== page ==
By some confluence of poorly conceived plot machinations Gardner is finally being shipped to Earth. His Mars-grown bones are enhanced with science injections, and soon he’s being held in quarantine at NASA. But then he escapes and embarks on a mission to find Tulsa and subsequently his own father. A road movie sort of happens. The romance is tepid, and the ticking clock mechanism (Gardner’s heart is just too big for Earth’s atmosphere! Guh!) is invoked on an as-needed basis, usually through the old House M.D.standby of spontaneous bloody noses. Scathing pop-tunes fill the air while Gary Oldman and Carla Gugino (Carla Gugino) chase the teens in a helicopter.
It all leads to a reveal that is obvious to anyone with a brain, and creepy to anyone with a brain.
Peter Chesolm, who also helmed Hanna Montana: The Movie and the admittedly delightful Serendipity directs the film with an unnoticeable, straightforward non-style, which perfectly matches the top-to-bottom mediocrity on display.
The thing that bugs me the most is how little sense any of it makes. For example: Gardner’s body is weaker on Earth due to his being carried to term in space (science!), and in one scene he finds himself disguised amongst a team of astronauts in training. They are all wearing weighted suits that mimic the difficulty of returning to Earth after spending a significant time on Mars. Yet Gardner, being a Martian, has no problem moving in the doubly heavy suit … which is the exact opposite of what should happen. Gardner, who can barely stand without doubling over to catch his breath, shouldn’t be able to move at all.
Did I mention that NASA, the company responsible for building a shuttle between Earth and Mars, can’t find two slow-moving teens who are constantly stealing cars, talking on phones, using GPS, and being aggressively ostentatious at every turn?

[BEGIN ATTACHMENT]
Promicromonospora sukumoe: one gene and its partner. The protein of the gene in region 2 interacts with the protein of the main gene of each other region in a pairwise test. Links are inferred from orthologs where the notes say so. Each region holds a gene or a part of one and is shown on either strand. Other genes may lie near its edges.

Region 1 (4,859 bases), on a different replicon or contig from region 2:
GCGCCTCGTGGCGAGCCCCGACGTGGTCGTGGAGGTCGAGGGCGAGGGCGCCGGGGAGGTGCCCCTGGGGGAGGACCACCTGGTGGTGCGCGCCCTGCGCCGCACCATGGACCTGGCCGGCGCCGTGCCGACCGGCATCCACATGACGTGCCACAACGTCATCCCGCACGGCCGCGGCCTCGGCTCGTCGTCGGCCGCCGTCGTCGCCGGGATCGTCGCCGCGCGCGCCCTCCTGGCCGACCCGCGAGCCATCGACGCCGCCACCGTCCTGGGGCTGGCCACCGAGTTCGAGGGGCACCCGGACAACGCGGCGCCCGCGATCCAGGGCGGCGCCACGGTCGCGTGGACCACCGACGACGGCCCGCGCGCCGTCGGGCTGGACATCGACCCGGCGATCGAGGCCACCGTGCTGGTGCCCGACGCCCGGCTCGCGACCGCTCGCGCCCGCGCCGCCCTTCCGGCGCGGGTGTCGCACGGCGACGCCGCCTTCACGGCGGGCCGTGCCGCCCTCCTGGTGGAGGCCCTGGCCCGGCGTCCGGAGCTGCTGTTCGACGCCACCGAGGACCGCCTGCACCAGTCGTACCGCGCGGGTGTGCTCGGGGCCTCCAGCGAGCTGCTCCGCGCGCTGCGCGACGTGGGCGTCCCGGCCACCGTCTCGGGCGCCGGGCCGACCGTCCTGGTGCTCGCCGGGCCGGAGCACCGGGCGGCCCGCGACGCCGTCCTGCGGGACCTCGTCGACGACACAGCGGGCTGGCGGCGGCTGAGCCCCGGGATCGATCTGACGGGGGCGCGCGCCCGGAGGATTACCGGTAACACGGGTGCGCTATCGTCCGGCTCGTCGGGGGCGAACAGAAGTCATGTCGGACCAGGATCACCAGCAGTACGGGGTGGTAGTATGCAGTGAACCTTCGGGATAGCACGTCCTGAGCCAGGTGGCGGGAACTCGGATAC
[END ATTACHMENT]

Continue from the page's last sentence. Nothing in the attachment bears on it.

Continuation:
Don’t even get me started on the inconsistencies of the setting. One need only look at the wide array of technology to see how little thought was put into it. Some cars are self-driving. Others aren’t. Some computers are super futuristic, others are MacBooks. Sometimes the film seems to take place far in the future, other times in the present day. Sometimes, even, in the past. It’s not the kind of thing one would normally notice if the movie had any engaging elements, but as it is, these lazy inconsistencies explode from the screen.
Here’s a fun exchange that happens. I’ll keep the character names vague so as to not spoil this movie that you shouldn’t see.
INT. Super Futuristic Space Jet, high above the clouds.
Guy: Fly this futuristic space jet even higher into the stratosphere or else this other character might die!
Military Pilot: I can’t do that! It’s against my orders!
Guy: Then I will fly it!
And then he does. At that moment the military pilot ceases to exist. Presumably he just sits back and lets a civilian take control of his space jet, but the camera never lands on poor Military Pilot again, so we’ll never know.
Screenwriter Allan Loeb also wrote Collateral Beauty, so it stands to reason that is aggressively nonsensical. His movies are the cinematic equivalent of macaroni glued to a plate.